Companies continue to embrace the back-to-basics strategy, and investors seem to think that it is paying off.
The Finance Forum: Growth in a Back-to-Basics World
retail deregulated market. We think that's important. It's almost intuition for us. We learn lots of lessons in that market that we can translate over."
FPL Marries Wind, Wires
Moray P. Dewhurst, vice president, finance and CFO, FPL Group
FPL's CFO has seen it all. He remembers how a little while ago it was all about independent power or merchant players. Before that it was those utilities that had international strategies. In fact, if you look back far enough in history there has always been a utility strategy that was the flavor of the month. "It seems to me if you look at the utility business, now and again different business models become more or less in phase. They become almost fads at the moment," Moray Dewhurst says. As a result, FPL's CFO says, if you look at any given time at the highest P/E (price-to-earnings ratio) multiple company in the industry, that may not be the same company that has the highest P/E multiple five years from then or 10 years from then. "You don't want to be constantly striving to be the one outlier because in doing so you will force yourself into adopting a business model that ends up being risky and time based in not too long a period," he says. Especially, as the industry is fiercely competitive and opportunities for being significantly better than the competition are not huge, he says.
"Real success is defined as being a little bit better than the next guy and sustaining that over a long period of time," Dewhurst opines.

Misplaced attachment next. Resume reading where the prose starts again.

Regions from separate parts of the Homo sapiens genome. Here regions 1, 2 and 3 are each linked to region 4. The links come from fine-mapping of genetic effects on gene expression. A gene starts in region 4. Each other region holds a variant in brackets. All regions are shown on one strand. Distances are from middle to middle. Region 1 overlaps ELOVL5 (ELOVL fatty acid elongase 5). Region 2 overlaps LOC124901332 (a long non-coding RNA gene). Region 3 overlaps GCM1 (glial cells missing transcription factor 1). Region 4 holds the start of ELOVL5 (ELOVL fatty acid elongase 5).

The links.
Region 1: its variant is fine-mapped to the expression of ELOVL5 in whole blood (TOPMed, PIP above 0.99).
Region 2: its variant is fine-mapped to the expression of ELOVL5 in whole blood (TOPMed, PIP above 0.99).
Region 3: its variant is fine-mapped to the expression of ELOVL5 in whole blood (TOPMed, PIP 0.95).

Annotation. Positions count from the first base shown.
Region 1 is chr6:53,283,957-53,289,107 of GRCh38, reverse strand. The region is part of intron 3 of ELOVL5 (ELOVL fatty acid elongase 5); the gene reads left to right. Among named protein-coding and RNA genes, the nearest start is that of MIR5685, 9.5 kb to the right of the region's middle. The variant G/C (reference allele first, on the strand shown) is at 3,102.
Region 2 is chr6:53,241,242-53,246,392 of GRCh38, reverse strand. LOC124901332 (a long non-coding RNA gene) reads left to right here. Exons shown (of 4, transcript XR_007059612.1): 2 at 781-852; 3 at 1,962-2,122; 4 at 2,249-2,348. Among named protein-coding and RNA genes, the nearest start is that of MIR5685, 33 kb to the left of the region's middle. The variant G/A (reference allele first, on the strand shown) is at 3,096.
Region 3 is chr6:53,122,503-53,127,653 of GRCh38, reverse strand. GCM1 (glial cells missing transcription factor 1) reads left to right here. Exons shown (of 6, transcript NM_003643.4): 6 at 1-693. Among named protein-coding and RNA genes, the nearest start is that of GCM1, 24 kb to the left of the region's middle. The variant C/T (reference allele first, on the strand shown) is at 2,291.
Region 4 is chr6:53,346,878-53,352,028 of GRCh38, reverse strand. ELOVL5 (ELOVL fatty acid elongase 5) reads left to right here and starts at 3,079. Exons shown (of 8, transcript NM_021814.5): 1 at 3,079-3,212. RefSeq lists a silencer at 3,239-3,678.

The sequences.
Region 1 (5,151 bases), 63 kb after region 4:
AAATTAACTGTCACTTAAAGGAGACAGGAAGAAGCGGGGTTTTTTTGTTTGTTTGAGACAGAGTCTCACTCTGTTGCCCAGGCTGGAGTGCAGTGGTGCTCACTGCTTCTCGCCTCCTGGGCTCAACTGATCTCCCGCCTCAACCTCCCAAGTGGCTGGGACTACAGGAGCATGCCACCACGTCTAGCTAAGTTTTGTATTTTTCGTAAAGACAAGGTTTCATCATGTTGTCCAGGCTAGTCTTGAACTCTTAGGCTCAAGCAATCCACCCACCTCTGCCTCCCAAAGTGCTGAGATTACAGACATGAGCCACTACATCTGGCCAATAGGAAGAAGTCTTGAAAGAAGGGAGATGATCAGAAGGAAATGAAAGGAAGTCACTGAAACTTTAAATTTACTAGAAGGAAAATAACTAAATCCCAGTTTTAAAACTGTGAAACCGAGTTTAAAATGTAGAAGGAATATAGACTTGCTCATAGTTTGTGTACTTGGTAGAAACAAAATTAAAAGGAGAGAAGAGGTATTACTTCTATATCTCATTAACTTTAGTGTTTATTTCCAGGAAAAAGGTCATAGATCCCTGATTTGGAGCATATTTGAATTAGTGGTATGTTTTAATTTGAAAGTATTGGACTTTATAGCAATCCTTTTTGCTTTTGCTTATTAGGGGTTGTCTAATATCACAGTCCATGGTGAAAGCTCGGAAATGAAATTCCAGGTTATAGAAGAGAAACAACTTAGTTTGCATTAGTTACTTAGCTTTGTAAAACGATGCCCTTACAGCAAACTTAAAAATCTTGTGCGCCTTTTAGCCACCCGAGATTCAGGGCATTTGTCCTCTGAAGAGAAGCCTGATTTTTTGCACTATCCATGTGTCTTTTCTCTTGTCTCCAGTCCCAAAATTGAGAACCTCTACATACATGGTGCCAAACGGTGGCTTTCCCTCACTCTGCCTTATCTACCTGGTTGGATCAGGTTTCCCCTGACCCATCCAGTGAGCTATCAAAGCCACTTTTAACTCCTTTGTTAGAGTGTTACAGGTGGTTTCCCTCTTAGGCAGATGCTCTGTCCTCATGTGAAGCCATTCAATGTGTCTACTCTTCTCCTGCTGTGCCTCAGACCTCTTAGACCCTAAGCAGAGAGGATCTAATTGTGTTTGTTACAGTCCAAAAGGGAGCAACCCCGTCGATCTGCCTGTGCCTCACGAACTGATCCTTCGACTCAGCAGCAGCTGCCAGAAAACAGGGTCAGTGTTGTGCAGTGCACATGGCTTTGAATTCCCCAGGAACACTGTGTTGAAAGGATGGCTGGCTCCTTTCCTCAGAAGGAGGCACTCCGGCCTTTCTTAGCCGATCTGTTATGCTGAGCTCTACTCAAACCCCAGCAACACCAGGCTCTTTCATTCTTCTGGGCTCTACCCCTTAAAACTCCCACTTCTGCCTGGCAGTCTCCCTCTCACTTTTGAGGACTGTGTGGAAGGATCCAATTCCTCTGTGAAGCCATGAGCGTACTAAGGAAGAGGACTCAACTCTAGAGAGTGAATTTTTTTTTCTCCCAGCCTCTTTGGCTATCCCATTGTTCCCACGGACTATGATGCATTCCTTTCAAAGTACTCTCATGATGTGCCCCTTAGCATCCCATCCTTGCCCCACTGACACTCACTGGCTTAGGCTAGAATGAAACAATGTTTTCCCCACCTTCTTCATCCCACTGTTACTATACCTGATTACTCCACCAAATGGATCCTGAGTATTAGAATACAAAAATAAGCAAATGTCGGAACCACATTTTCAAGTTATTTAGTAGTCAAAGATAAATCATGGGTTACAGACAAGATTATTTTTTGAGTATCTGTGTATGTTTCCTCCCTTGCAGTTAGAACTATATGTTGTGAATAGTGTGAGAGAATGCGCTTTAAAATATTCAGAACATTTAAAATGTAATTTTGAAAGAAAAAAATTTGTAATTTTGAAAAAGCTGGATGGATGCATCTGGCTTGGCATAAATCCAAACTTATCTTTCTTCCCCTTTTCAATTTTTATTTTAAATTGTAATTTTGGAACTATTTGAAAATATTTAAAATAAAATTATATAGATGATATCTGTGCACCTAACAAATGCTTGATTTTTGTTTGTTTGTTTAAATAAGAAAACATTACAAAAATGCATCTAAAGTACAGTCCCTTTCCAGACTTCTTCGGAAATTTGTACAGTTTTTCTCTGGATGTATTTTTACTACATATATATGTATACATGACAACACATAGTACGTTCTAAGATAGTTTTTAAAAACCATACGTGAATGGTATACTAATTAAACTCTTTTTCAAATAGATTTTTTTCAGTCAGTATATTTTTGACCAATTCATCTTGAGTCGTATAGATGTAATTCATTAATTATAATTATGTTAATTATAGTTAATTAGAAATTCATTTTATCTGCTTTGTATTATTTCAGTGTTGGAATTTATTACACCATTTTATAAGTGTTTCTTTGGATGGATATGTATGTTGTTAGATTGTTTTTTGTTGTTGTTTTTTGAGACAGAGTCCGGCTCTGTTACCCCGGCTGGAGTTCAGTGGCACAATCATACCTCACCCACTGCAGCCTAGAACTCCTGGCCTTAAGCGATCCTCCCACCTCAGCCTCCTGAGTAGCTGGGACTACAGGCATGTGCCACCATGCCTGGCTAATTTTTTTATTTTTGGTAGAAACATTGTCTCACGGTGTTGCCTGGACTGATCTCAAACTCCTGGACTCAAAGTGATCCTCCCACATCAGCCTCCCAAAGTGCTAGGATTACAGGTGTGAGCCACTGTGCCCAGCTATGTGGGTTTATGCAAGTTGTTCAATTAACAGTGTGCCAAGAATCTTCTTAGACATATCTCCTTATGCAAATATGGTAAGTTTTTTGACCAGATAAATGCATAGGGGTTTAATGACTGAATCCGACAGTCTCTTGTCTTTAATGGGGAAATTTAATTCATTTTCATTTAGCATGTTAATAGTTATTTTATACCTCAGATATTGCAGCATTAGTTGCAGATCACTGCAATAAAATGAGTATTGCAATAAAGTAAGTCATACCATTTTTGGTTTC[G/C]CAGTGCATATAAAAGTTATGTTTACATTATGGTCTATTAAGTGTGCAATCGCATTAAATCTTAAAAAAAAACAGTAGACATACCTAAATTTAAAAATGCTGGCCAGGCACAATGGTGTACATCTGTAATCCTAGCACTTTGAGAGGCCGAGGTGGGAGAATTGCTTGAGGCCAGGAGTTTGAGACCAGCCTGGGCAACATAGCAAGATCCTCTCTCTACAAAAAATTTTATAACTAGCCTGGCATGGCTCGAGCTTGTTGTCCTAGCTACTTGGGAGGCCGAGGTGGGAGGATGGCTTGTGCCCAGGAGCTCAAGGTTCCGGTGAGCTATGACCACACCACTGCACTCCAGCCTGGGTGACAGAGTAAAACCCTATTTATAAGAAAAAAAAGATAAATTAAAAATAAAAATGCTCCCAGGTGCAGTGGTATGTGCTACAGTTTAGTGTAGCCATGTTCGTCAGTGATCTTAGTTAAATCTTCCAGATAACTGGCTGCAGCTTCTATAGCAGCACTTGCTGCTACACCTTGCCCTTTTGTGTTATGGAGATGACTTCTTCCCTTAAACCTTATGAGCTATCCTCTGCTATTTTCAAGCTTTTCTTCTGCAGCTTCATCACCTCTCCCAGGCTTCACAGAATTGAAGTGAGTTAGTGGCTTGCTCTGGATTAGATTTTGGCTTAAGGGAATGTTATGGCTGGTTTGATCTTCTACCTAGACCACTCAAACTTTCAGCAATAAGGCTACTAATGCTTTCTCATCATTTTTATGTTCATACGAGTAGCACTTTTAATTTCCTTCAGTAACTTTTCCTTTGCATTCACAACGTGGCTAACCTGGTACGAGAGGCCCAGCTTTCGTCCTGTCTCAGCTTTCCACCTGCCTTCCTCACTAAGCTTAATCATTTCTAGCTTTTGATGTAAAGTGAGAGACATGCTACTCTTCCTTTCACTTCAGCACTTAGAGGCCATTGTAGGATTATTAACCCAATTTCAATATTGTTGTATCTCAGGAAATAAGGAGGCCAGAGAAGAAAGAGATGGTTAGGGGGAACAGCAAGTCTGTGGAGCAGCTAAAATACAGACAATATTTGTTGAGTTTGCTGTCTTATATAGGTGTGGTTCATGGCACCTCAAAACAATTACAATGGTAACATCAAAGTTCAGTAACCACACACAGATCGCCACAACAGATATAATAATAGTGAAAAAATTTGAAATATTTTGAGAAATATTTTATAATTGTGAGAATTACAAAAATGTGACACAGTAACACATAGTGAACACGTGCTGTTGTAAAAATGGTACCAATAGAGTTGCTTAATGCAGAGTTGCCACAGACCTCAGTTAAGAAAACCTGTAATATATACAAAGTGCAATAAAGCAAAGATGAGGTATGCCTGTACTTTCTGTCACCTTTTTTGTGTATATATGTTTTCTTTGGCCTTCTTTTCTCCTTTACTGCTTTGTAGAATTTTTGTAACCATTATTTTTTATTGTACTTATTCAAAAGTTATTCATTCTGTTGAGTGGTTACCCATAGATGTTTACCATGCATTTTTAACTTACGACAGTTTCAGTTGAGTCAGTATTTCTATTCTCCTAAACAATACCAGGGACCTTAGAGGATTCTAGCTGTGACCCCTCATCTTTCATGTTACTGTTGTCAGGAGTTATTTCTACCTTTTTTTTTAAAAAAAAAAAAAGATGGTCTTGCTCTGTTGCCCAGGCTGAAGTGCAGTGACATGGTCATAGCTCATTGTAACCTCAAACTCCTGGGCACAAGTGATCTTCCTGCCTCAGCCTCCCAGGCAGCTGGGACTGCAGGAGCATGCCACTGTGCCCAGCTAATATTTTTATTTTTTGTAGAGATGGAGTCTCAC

The way FPL plans to sustain its earnings growth, or go the distance as it were, is by maintaining its basic conservative approach to a business that balances steady returns with growth opportunities. "You have the traditional regulated utility at FPL and the great virtue there is stability [exhibiting 3 percent growth and producing 85 percent of earnings on a net income basis]. But to your point those businesses historically have tended to lag in terms of capital market performance during economic upturns. But that is one piece of the portfolio. Then, we also have the component at FPL Energy [that produces 15 percent of earnings on a net income basis] where because of the nature of the investments we made, not just the wind business, but also the merchant generation positions we have there. We have good upside leverage as the cycle starts to turn. That is certainly how we do differentiate ourselves," Dewhurst says.
Moreover, as the industry's biggest wind power developers, we asked what contribution that endeavor is contributing to the bottom line. Currently, wind represents less than a third of FPL Energy division earnings, but Dewhurst expects that contribution to increase over time. "The investment community [increasingly sees] the wind business as good solid incremental growth in a business where it difficult to find good sources of growth." Furthermore, part of FPL's growth plan to maintain its FPL Energy subsidiary's contribution between the ranges of 15 to 20 percent will also involve strategic acquisitions.